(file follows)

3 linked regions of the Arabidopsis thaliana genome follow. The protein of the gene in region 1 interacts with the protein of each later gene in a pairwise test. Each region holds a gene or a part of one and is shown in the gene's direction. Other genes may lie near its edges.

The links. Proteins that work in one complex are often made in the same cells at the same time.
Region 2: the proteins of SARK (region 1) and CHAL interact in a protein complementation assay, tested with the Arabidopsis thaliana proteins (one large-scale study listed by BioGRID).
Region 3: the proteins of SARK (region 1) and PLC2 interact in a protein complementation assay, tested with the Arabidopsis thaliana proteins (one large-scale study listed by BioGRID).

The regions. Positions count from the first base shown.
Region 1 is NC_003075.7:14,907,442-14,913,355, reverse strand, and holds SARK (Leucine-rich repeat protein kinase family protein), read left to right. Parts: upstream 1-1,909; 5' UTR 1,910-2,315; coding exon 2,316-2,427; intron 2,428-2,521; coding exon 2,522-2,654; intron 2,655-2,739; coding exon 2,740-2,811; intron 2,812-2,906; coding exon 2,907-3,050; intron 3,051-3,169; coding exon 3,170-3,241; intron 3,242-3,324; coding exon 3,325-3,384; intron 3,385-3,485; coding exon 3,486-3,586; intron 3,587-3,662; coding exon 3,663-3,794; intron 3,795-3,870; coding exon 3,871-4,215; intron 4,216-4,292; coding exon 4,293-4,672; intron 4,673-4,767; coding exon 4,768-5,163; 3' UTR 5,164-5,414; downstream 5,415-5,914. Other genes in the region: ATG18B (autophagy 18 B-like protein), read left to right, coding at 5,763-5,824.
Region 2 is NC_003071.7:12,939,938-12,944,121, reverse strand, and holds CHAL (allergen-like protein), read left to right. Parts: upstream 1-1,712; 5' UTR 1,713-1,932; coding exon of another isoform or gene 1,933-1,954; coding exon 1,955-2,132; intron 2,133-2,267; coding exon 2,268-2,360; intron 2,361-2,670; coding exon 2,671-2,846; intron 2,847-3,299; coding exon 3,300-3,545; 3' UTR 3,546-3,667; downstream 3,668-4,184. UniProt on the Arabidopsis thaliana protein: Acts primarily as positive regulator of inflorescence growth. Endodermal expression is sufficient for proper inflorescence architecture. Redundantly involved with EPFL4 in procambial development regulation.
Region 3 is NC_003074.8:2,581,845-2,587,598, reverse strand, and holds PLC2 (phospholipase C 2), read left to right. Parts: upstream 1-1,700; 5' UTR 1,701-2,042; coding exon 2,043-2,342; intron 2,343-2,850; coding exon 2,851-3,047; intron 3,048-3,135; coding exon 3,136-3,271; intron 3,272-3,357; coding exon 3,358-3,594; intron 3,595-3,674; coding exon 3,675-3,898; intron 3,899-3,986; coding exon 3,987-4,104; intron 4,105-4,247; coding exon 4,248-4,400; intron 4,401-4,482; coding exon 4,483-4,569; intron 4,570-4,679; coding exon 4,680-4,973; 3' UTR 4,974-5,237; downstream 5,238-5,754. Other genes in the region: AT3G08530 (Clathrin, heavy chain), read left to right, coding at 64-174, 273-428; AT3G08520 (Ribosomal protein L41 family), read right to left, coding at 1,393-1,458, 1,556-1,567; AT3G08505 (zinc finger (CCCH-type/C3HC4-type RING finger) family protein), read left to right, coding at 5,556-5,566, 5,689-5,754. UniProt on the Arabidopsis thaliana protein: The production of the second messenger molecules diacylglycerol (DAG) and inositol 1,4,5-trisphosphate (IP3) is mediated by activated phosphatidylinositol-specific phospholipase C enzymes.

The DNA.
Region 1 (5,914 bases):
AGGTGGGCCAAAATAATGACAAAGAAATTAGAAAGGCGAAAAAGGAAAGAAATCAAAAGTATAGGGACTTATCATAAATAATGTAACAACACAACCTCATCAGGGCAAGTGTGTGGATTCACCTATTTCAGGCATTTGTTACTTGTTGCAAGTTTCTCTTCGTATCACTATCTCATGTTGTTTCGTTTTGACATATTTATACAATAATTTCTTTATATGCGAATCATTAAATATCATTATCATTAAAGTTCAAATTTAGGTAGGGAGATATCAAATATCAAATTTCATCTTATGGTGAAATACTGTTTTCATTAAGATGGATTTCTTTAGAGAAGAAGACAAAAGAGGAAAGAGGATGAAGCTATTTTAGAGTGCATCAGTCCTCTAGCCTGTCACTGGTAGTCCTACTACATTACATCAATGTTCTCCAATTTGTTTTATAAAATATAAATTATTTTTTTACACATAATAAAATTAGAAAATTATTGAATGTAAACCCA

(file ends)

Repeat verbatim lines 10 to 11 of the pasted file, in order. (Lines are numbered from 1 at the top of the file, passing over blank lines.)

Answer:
Region 1 (5,914 bases):
AGGTGGGCCAAAATAATGACAAAGAAATTAGAAAGGCGAAAAAGGAAAGAAATCAAAAGTATAGGGACTTATCATAAATAATGTAACAACACAACCTCATCAGGGCAAGTGTGTGGATTCACCTATTTCAGGCATTTGTTACTTGTTGCAAGTTTCTCTTCGTATCACTATCTCATGTTGTTTCGTTTTGACATATTTATACAATAATTTCTTTATATGCGAATCATTAAATATCATTATCATTAAAGTTCAAATTTAGGTAGGGAGATATCAAATATCAAATTTCATCTTATGGTGAAATACTGTTTTCATTAAGATGGATTTCTTTAGAGAAGAAGACAAAAGAGGAAAGAGGATGAAGCTATTTTAGAGTGCATCAGTCCTCTAGCCTGTCACTGGTAGTCCTACTACATTACATCAATGTTCTCCAATTTGTTTTATAAAATATAAATTATTTTTTTACACATAATAAAATTAGAAAATTATTGAATGTAAACCCA